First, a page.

Diversity is made up of innovation experimentation.

We see today innovation centres, new-business development functions, separate emerging-business opportunities groups and selected incubators along with emerging-technologies business groups and even advanced-technologies or institutional collaborations. Each has a focused and valuable role to play but the cross-over values, the ability to drive cross collaboration and learning often lack that overarching coordination that only a dedicated top person can bring in bringing this together to serve the strategic purpose of the organization. Usually we also have the older established research and development centres, the marketing pilot plants and other more established and traditional avenues that product and service tend to work through.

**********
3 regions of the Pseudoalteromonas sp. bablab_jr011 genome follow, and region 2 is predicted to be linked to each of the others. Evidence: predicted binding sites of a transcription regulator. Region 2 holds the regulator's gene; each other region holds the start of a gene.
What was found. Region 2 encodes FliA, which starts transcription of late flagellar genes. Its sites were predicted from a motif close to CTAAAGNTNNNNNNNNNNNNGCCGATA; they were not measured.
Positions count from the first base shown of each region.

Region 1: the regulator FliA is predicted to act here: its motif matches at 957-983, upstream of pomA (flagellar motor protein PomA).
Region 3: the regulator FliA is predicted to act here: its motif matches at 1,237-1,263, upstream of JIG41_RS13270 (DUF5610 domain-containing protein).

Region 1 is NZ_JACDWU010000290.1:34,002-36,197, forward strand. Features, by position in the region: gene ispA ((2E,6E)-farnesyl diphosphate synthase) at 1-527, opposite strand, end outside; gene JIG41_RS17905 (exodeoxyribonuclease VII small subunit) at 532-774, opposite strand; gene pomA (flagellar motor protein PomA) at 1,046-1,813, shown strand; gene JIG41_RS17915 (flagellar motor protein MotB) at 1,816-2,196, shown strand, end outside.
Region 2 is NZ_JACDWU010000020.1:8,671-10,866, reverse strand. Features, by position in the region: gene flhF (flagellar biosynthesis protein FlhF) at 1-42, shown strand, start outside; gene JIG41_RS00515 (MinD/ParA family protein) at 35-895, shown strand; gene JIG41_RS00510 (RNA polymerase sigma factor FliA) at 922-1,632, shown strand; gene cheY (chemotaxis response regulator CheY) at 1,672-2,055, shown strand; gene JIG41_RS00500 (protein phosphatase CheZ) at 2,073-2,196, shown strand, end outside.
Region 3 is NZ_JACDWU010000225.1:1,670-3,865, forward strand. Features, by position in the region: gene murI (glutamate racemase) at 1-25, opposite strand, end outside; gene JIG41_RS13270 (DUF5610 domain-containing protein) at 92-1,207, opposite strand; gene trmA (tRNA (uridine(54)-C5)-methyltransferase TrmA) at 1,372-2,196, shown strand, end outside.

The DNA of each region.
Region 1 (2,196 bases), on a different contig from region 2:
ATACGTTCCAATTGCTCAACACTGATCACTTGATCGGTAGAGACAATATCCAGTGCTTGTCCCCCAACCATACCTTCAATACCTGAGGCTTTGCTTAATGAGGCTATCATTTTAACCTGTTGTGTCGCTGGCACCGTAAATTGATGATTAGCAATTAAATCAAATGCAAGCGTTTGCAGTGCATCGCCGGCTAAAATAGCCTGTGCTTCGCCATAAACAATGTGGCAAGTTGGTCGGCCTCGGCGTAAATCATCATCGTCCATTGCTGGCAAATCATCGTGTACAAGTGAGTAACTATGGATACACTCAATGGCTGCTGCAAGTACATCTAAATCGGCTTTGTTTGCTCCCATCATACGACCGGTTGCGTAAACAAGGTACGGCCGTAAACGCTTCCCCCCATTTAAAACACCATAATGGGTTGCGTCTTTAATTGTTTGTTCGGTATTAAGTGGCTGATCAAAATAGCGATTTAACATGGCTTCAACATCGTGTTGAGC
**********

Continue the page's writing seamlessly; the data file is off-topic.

I think we definitely duplicate resources, loose knowledge, constrain expertise and don’t get the potential innovation ‘horsepower’ out of the combining effect as and when needed. Can this change?  It certainly should to extract and unlock all of innovations true potential.

How we align innovation will decide many of our futures.

Alignment between the goals and objectives at the top of our organizations is still at serious ‘odds’ with what is being worked upon. We need a real strategic innovation framework. I’ve offered some thought on this in the past if you care to pick up on this as one starting point, in this article “The Overarching Proposition for the Executive Innovation Work Mat.